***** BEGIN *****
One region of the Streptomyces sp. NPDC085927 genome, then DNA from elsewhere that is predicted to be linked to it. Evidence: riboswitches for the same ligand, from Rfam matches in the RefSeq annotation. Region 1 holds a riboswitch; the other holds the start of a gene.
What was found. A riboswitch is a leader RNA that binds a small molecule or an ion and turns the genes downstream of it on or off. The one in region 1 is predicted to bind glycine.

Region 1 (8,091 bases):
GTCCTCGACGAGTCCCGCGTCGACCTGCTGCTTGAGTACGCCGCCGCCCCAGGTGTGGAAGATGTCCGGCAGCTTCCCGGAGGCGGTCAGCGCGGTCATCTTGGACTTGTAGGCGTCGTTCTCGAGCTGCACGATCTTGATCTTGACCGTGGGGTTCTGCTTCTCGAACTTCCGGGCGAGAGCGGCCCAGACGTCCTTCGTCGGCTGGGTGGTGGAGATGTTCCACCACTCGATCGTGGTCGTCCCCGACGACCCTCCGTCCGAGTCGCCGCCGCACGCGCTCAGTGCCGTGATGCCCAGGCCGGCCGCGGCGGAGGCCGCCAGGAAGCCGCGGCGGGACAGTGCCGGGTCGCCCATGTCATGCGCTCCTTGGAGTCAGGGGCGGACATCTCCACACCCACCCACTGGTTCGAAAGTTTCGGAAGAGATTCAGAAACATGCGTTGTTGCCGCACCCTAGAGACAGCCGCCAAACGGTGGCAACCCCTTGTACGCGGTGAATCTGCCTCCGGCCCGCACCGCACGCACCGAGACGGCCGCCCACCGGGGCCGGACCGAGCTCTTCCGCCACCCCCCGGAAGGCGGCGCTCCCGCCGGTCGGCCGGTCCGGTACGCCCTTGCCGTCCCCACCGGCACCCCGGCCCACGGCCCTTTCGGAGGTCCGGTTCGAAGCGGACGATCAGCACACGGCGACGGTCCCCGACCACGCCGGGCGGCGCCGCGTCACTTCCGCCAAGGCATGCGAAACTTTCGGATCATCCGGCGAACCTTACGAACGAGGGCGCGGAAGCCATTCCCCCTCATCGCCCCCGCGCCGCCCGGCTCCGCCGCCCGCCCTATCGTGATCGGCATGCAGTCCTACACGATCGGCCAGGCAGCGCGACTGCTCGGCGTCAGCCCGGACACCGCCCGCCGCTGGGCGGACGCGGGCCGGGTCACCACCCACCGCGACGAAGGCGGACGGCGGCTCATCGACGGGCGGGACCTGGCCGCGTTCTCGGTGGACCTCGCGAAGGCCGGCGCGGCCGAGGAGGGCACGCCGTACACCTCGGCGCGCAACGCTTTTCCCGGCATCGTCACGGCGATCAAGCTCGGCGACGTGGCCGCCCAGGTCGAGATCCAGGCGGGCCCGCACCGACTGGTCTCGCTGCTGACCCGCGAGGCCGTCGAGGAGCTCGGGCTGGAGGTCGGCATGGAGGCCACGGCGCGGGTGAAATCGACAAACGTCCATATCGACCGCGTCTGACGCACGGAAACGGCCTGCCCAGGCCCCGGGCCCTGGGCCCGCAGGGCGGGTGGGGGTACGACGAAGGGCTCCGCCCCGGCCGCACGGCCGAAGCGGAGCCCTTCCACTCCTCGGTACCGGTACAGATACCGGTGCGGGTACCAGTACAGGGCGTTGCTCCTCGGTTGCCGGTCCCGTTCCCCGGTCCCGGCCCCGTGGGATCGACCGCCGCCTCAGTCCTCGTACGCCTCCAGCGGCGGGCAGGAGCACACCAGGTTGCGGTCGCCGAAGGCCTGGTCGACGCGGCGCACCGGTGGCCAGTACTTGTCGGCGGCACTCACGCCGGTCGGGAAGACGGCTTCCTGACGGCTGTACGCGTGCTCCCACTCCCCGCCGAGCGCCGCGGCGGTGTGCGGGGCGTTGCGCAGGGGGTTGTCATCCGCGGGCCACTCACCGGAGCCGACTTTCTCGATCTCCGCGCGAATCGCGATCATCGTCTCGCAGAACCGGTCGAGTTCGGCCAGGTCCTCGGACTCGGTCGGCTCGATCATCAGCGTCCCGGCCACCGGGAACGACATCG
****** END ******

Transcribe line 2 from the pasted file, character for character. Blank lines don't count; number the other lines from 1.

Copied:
What was found. A riboswitch is a leader RNA that binds a small molecule or an ion and turns the genes downstream of it on or off. The one in region 1 is predicted to bind glycine.